The chairman of the National Endowment for the Arts yesterday predicted that budget cuts proposed for his agency would have only marginal impact on the nation's artists and warned arts lobbying groups to be realistic in their expectations for government funding.
"Our budget is a part of the economy. I would urge you to bear that in mind in your advocacy . . . so that you retain your credibility," endowment chairman Francis S.M. Hodsoll told members of Opera America, a trade organization of the nation's professional opera companies. Representatives of those companies met in Washington this week.
Hodsoll's remarks came on the same day President Reagan presented his budget proposal to Congress. That proposal would cut the National Endowment for the Arts and the National Endowment for the Humanities by 11.7 and 10 percent respectively, and put the Institute of Museum Services out of business.
Hodsoll told the opera group that the president's budget proposal would mean reductions of about 14 percent for endowment programs in theater, dance and other areas. He said he did not expect those cuts to have a dramatic impact on the arts, however. "I think it will have a fairly marginal impact," Hodsoll said privately after the speech. "We've preserved some more money for smaller institutions because they have less access to private-sector money."
In a speech that quoted from the conservative financial weekly The Economist, Hodsoll, a Reagan appointee, sounded the administration theme of increased private support and scaled-down government support for the arts. While recognizing the need for some government aid, he contended that such funds should be used primarily as a catalyst for nongovernment support. "We've got a darned good system -- not a perfect one, but one that compares favorably with any other I know of, and it's working well . . ." Hodsoll told the group.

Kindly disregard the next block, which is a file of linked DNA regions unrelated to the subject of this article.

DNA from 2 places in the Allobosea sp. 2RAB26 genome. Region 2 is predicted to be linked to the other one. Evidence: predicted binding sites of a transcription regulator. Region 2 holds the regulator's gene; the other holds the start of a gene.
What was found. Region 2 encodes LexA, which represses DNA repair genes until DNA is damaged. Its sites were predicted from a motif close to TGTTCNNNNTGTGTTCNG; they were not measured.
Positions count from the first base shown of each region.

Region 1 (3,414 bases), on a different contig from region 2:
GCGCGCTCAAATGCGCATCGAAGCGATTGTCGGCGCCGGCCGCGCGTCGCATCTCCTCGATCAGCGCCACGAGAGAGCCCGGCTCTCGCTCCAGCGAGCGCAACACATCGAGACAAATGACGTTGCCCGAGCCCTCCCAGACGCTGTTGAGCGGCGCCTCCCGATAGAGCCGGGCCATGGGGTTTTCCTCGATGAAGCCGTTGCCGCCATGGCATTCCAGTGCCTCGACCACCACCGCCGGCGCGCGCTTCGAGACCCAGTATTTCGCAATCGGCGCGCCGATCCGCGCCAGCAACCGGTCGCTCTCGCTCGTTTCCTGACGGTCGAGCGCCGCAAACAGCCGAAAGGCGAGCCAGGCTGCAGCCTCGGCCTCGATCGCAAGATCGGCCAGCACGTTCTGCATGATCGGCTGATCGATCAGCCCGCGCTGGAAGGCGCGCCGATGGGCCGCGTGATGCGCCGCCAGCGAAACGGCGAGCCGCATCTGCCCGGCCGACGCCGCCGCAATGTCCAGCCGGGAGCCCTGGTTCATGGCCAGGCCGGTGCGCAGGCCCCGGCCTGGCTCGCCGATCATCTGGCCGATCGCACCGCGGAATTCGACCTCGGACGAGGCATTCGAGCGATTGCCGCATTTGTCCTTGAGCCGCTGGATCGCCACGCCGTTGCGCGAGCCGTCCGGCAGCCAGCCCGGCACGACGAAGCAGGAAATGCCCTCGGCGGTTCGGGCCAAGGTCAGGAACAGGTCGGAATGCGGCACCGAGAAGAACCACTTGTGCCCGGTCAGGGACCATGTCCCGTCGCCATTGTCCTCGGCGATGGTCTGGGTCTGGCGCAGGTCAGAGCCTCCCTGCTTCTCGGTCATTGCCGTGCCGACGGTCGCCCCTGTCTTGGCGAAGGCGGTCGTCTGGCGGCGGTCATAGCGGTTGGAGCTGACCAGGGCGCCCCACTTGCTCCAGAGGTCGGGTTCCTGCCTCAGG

The Reagan administration has sought cuts in the endowment budgets for the past four years. Each year Congress not only has ignored the cuts but has increased the endowments' budgets. This time, however, congressional arts patrons say, concern over the federal deficit may mean the arts will get less than the traditional largess. The release of the budget is the starting gun in a battle that will go on until April, when Congress appropriates the budget for fiscal year 1986.
Hodsoll's warning notwithstanding, beneficiaries of the arts endowment's grants said they planned no change in lobbying strategy.
"Our credibility is based on the fact that we feel the arts are an integral part of this country. We have an obligation to discuss this with Congress," said Ann Murphy, executive director of the American Arts Alliance, a lobbying group for 350 arts organizations around the country.
"The philosophy does not work," said Robert Herman, general manager of the Greater Miami Opera Association and president of Opera America. "The private sector has been approached by every religious, health and arts organization in America. They can't possibly come close to replacing the federal funds that would be lost."